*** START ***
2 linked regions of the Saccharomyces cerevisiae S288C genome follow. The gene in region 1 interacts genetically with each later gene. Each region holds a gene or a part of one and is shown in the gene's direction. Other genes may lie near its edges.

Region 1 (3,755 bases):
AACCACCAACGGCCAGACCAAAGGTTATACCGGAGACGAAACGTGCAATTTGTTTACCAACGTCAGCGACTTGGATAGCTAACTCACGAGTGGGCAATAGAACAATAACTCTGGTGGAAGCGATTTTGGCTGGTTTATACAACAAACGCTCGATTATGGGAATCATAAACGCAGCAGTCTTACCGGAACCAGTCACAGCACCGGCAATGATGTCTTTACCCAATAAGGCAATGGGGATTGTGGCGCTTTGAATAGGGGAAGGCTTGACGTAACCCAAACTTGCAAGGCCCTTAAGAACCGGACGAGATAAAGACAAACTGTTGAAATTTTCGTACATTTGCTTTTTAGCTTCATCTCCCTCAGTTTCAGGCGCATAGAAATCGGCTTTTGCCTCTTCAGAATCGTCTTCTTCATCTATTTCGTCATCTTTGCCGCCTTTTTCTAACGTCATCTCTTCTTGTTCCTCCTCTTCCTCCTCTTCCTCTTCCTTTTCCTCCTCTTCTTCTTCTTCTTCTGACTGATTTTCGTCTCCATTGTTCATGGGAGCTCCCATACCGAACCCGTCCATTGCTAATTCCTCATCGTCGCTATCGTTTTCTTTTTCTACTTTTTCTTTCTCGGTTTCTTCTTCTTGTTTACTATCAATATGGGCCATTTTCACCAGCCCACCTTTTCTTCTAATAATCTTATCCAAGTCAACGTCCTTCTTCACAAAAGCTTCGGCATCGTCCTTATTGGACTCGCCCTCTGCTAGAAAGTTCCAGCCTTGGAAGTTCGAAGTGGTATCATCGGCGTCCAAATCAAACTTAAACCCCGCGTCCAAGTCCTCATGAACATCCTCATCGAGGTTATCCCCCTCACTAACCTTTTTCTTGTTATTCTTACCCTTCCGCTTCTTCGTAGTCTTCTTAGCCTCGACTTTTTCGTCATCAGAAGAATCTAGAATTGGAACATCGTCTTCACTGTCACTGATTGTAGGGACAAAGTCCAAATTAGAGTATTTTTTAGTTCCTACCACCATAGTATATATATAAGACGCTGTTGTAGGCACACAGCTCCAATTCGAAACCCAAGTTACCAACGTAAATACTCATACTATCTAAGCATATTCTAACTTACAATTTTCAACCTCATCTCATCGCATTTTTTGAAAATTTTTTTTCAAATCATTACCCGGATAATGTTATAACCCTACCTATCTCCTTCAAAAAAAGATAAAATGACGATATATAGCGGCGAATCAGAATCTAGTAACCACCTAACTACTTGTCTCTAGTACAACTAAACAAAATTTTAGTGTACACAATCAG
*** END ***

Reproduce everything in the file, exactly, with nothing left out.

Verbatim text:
2 linked regions of the Saccharomyces cerevisiae S288C genome follow. The gene in region 1 interacts genetically with each later gene. Each region holds a gene or a part of one and is shown in the gene's direction. Other genes may lie near its edges.

Region 1 (3,755 bases):
AACCACCAACGGCCAGACCAAAGGTTATACCGGAGACGAAACGTGCAATTTGTTTACCAACGTCAGCGACTTGGATAGCTAACTCACGAGTGGGCAATAGAACAATAACTCTGGTGGAAGCGATTTTGGCTGGTTTATACAACAAACGCTCGATTATGGGAATCATAAACGCAGCAGTCTTACCGGAACCAGTCACAGCACCGGCAATGATGTCTTTACCCAATAAGGCAATGGGGATTGTGGCGCTTTGAATAGGGGAAGGCTTGACGTAACCCAAACTTGCAAGGCCCTTAAGAACCGGACGAGATAAAGACAAACTGTTGAAATTTTCGTACATTTGCTTTTTAGCTTCATCTCCCTCAGTTTCAGGCGCATAGAAATCGGCTTTTGCCTCTTCAGAATCGTCTTCTTCATCTATTTCGTCATCTTTGCCGCCTTTTTCTAACGTCATCTCTTCTTGTTCCTCCTCTTCCTCCTCTTCCTCTTCCTTTTCCTCCTCTTCTTCTTCTTCTTCTGACTGATTTTCGTCTCCATTGTTCATGGGAGCTCCCATACCGAACCCGTCCATTGCTAATTCCTCATCGTCGCTATCGTTTTCTTTTTCTACTTTTTCTTTCTCGGTTTCTTCTTCTTGTTTACTATCAATATGGGCCATTTTCACCAGCCCACCTTTTCTTCTAATAATCTTATCCAAGTCAACGTCCTTCTTCACAAAAGCTTCGGCATCGTCCTTATTGGACTCGCCCTCTGCTAGAAAGTTCCAGCCTTGGAAGTTCGAAGTGGTATCATCGGCGTCCAAATCAAACTTAAACCCCGCGTCCAAGTCCTCATGAACATCCTCATCGAGGTTATCCCCCTCACTAACCTTTTTCTTGTTATTCTTACCCTTCCGCTTCTTCGTAGTCTTCTTAGCCTCGACTTTTTCGTCATCAGAAGAATCTAGAATTGGAACATCGTCTTCACTGTCACTGATTGTAGGGACAAAGTCCAAATTAGAGTATTTTTTAGTTCCTACCACCATAGTATATATATAAGACGCTGTTGTAGGCACACAGCTCCAATTCGAAACCCAAGTTACCAACGTAAATACTCATACTATCTAAGCATATTCTAACTTACAATTTTCAACCTCATCTCATCGCATTTTTTGAAAATTTTTTTTCAAATCATTACCCGGATAATGTTATAACCCTACCTATCTCCTTCAAAAAAAGATAAAATGACGATATATAGCGGCGAATCAGAATCTAGTAACCACCTAACTACTTGTCTCTAGTACAACTAAACAAAATTTTAGTGTACACAATCAG